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The hippophaes1 grows in sandy soils, and on the sea-shore. It is a plant with white thorns, and covered with clusters, like the ivy, the berries being white, and partly red. The root of it is full of a juice which is either used by itself, or else is made up into lozenges with meal of fitches: taken in doses of one obolus, it carries off bile, and it is extremely beneficial if used with honied wine. There is another2 hippophaes, without either stalk or flowers, and consisting only of diminutive leaves: the juice of this also is wonderfully useful for dropsy.

These plants would appear, too, to be remarkably well adopted to the constitution of the horse, as it can be for no other reason than this that they have received their name.3 For, in fact, there are certain plants which have been created as remedies for the diseases of animals, the Divinity being bounteously lavish of his succours and resources: so much so, indeed, that we cannot sufficiently admire the wisdom with which he has arranged them according to the classes of animated beings which they are to serve, the causes which give rise to their various maladies, and the times at which they are likely to be in requisition: hence it is that there is no class of beings, no season, and, so to speak, no day, that is without its remedy.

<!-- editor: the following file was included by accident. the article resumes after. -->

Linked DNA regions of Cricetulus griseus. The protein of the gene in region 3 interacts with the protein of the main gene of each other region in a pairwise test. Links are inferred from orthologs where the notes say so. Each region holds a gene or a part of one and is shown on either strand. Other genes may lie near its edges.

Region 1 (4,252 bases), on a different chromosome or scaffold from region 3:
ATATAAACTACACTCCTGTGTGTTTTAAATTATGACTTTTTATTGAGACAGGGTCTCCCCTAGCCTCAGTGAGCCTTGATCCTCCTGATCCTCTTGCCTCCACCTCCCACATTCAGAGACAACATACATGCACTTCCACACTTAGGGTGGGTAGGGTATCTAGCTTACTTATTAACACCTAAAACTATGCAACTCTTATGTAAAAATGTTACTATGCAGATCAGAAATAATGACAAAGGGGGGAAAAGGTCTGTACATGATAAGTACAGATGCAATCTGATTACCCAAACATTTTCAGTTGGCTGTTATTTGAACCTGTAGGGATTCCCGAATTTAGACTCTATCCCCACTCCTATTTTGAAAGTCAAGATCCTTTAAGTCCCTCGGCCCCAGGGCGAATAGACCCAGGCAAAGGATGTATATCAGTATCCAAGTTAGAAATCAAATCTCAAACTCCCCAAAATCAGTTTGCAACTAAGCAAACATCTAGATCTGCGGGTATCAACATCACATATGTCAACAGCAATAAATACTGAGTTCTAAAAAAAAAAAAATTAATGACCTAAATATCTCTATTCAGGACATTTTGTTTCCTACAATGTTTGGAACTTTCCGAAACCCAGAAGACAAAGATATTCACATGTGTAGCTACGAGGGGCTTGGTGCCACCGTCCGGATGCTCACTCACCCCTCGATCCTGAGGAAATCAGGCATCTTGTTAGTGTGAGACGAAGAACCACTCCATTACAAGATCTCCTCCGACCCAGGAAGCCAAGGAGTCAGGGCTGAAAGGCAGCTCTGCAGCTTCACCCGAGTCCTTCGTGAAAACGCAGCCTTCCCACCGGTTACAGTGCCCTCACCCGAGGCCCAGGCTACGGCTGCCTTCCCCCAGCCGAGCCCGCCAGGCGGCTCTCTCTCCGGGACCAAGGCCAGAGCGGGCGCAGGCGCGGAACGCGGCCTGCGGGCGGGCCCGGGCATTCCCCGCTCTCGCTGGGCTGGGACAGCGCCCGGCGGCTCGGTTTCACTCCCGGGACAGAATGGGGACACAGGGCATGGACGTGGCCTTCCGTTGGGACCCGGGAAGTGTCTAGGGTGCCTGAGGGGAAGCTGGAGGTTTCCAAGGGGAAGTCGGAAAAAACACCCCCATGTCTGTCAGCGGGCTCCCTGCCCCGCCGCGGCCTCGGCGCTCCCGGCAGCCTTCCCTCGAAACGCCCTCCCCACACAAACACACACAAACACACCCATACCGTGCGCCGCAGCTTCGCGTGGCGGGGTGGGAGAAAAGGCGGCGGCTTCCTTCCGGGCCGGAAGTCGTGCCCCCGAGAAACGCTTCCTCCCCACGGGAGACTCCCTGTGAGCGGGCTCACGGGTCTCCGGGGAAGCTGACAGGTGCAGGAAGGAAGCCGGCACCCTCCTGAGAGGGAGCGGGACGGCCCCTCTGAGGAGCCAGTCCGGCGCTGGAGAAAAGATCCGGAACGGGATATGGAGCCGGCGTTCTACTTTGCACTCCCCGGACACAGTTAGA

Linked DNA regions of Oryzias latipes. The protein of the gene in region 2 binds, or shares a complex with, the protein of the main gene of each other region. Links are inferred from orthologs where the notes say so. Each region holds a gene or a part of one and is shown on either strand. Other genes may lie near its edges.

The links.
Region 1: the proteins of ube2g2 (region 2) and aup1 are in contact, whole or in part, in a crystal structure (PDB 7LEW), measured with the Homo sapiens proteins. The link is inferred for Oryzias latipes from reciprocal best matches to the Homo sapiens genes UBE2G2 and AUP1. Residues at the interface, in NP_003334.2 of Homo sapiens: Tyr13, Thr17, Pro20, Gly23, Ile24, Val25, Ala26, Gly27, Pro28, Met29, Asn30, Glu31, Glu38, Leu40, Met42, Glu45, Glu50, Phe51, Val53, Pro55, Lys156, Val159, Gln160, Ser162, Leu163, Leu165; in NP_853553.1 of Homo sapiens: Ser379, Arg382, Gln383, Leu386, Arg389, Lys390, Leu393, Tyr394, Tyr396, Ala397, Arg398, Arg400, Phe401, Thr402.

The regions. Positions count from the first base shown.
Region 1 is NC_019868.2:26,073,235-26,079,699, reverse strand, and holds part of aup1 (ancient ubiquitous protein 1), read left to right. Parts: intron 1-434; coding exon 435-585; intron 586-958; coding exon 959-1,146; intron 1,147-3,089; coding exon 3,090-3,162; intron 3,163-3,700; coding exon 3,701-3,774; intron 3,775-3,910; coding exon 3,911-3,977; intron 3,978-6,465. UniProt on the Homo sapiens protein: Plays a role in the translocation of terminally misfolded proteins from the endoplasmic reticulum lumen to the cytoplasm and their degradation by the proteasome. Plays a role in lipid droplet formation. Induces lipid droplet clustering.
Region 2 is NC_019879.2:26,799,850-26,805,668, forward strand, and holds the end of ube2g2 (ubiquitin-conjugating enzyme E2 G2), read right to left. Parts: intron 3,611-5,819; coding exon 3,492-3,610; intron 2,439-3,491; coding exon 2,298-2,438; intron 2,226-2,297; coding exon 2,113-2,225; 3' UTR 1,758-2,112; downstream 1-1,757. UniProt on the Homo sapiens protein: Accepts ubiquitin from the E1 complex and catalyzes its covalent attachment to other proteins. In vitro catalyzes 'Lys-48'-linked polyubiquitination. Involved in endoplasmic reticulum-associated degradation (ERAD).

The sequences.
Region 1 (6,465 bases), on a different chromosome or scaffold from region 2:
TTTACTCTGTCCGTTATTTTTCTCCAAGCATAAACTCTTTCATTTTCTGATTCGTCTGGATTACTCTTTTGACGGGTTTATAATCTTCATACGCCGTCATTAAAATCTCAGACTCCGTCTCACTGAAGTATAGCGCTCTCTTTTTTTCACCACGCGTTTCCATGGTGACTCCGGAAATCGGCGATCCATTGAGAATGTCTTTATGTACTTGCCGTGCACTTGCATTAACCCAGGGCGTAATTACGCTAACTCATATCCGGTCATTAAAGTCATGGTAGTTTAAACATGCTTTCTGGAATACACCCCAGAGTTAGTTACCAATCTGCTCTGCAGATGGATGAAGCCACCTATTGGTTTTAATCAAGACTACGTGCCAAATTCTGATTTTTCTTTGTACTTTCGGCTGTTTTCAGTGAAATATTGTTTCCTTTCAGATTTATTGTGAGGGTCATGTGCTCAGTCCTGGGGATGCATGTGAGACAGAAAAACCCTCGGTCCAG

1 Probably the Hippophaës rhamnoides of Linnæus. This, however, Fée says, has no milky juice, but a dry, tough, ligneous root. Sprengel identifies it with the Euphorbia spinosa of Linnæus, on account of it milky juice; but that plant, as Fée remarks, does not bear berries. properly so called, and the fruit is yellow and prickly.

2 See B. xxvii. c. 66. It is identified by Fée with the Carduus stellatus or Centaurea calcitrapa of Linnæus, the common star-thistle.

3 75 As compounds of ἴππος, a "horse." Hardouin, however, thinks that the names ἱπποφαὲς and ἱππόφαιστον have another origin, and that they are compounds of φάος, "lustre,"—from the brilliancy which they were said to impart to cloths—and ἵππος, in an augmentative sense, meaning "great lustre."

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    • A Dictionary of Greek and Roman Antiquities (1890), CORO´NA
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